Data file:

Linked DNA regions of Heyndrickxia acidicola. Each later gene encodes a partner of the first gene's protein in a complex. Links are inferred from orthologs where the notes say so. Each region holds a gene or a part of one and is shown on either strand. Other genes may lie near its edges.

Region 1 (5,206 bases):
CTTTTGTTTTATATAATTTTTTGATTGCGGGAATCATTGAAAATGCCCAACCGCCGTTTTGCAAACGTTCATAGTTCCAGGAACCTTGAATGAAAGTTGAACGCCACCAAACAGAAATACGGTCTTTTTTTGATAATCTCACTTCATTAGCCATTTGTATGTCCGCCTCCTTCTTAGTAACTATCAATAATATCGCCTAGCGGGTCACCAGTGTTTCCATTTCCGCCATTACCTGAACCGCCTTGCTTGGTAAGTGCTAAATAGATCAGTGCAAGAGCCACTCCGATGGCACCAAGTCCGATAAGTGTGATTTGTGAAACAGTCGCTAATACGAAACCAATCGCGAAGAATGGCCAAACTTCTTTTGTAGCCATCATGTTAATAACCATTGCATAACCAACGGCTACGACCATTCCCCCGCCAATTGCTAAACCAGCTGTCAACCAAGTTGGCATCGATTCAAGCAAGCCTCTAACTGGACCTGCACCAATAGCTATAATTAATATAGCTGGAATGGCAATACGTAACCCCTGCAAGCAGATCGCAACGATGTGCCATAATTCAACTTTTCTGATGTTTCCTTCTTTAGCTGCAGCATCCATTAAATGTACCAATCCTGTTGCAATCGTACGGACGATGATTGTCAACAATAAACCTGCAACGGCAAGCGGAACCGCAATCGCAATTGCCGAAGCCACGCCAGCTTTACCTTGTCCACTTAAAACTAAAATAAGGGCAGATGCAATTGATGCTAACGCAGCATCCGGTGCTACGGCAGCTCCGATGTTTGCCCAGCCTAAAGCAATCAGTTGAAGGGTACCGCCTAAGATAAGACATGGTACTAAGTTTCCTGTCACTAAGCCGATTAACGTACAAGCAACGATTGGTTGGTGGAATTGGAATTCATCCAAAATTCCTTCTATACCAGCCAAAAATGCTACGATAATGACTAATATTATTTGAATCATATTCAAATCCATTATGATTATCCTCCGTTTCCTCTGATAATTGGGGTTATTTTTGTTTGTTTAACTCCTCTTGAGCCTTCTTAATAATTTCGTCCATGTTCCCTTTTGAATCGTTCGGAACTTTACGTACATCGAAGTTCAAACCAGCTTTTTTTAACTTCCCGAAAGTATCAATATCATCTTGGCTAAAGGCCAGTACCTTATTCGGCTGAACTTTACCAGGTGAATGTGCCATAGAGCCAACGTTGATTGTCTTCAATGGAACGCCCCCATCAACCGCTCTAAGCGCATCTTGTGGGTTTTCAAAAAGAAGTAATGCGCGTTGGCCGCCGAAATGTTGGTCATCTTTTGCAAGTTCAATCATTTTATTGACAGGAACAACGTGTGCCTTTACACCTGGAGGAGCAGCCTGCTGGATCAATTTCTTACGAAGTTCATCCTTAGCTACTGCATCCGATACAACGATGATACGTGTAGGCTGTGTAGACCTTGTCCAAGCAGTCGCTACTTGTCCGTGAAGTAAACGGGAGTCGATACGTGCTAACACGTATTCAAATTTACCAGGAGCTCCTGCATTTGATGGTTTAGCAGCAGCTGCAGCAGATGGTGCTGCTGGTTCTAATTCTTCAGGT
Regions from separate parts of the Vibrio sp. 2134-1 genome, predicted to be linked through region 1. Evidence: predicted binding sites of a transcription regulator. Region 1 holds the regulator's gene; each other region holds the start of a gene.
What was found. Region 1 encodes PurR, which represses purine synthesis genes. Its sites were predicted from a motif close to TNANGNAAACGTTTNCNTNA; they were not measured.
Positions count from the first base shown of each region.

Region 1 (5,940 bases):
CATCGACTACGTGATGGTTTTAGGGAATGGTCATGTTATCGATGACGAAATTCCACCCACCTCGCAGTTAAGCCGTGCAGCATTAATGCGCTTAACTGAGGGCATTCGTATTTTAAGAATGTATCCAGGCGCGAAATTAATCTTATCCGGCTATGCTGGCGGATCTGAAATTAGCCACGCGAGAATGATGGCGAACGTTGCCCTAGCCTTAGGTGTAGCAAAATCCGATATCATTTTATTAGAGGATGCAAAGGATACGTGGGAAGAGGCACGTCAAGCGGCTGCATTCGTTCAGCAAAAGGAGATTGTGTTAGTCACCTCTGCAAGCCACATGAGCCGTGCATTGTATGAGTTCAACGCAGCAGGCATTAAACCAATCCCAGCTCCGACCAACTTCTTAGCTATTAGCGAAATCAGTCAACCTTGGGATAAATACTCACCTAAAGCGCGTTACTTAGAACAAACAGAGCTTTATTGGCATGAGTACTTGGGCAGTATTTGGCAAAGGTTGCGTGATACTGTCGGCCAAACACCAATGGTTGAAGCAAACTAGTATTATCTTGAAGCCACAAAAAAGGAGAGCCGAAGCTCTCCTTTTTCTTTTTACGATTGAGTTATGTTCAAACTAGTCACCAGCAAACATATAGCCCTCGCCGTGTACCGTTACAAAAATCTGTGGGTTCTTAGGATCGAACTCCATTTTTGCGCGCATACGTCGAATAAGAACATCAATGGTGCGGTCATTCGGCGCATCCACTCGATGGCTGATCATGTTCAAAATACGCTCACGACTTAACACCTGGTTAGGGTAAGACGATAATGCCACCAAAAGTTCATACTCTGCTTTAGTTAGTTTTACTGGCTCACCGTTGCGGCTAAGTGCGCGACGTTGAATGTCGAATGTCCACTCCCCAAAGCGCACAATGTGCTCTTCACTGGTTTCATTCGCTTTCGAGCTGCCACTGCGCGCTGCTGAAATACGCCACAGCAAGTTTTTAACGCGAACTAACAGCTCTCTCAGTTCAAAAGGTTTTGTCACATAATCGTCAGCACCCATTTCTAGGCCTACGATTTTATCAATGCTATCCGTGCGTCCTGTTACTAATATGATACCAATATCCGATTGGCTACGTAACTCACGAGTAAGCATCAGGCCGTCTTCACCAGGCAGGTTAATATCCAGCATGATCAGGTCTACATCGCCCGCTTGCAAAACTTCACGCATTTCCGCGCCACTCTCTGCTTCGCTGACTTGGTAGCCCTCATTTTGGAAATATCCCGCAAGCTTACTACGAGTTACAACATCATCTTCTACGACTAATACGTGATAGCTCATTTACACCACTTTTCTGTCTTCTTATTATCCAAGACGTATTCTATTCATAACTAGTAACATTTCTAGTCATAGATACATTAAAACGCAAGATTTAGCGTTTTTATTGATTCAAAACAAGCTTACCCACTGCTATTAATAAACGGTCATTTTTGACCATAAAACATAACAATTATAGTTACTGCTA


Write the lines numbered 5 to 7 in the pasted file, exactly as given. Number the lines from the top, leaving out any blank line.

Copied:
What was found. Region 1 encodes PurR, which represses purine synthesis genes. Its sites were predicted from a motif close to TNANGNAAACGTTTNCNTNA; they were not measured.
Positions count from the first base shown of each region.

Region 1 (5,940 bases):